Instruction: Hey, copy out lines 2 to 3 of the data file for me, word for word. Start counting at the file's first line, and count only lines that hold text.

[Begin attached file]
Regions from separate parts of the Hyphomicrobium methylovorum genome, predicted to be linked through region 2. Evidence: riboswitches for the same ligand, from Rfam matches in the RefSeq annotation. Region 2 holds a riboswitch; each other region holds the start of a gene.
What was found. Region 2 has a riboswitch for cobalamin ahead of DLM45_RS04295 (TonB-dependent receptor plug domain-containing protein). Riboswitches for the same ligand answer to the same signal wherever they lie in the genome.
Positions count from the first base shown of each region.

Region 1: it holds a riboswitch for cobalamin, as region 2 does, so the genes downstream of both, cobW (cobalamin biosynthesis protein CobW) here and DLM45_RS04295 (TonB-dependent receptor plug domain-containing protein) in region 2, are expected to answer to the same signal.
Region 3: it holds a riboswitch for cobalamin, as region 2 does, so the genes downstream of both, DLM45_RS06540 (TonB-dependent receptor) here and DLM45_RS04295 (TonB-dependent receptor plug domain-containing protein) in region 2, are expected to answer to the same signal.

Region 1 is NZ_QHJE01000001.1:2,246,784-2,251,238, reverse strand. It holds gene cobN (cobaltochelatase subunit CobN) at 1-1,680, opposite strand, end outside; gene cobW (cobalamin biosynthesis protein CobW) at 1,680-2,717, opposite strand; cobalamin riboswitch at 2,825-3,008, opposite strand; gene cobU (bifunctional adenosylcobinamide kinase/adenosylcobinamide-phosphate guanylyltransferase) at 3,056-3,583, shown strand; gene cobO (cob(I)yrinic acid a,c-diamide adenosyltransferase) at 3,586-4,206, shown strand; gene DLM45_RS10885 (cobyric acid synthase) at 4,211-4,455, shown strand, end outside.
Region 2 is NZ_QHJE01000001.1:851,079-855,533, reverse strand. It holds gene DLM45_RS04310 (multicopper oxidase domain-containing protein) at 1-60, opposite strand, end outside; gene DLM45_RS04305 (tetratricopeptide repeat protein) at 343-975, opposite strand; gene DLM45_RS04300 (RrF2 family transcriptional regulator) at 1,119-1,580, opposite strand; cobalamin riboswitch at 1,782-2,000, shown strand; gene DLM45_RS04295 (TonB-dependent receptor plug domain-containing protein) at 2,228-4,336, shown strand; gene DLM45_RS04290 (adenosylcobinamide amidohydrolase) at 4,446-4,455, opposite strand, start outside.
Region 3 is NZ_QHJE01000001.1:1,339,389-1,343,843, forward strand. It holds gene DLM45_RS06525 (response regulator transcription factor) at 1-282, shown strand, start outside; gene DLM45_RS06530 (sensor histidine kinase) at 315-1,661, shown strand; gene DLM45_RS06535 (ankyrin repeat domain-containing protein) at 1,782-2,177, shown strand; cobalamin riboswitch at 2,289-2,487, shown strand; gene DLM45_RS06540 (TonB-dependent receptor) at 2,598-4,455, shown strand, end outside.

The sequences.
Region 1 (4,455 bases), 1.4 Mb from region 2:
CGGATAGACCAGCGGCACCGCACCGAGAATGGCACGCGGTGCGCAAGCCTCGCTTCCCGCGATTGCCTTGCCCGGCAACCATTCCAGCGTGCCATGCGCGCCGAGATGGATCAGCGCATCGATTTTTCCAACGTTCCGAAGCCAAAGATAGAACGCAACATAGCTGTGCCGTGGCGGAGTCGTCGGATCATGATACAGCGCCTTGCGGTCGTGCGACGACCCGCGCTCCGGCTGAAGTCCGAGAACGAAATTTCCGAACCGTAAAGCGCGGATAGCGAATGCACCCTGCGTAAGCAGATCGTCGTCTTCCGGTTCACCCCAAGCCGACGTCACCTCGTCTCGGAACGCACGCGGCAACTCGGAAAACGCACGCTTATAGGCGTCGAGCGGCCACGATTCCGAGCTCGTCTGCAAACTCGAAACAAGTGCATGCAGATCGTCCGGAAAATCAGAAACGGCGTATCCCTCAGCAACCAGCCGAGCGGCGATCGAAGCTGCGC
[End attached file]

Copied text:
What was found. Region 2 has a riboswitch for cobalamin ahead of DLM45_RS04295 (TonB-dependent receptor plug domain-containing protein). Riboswitches for the same ligand answer to the same signal wherever they lie in the genome.
Positions count from the first base shown of each region.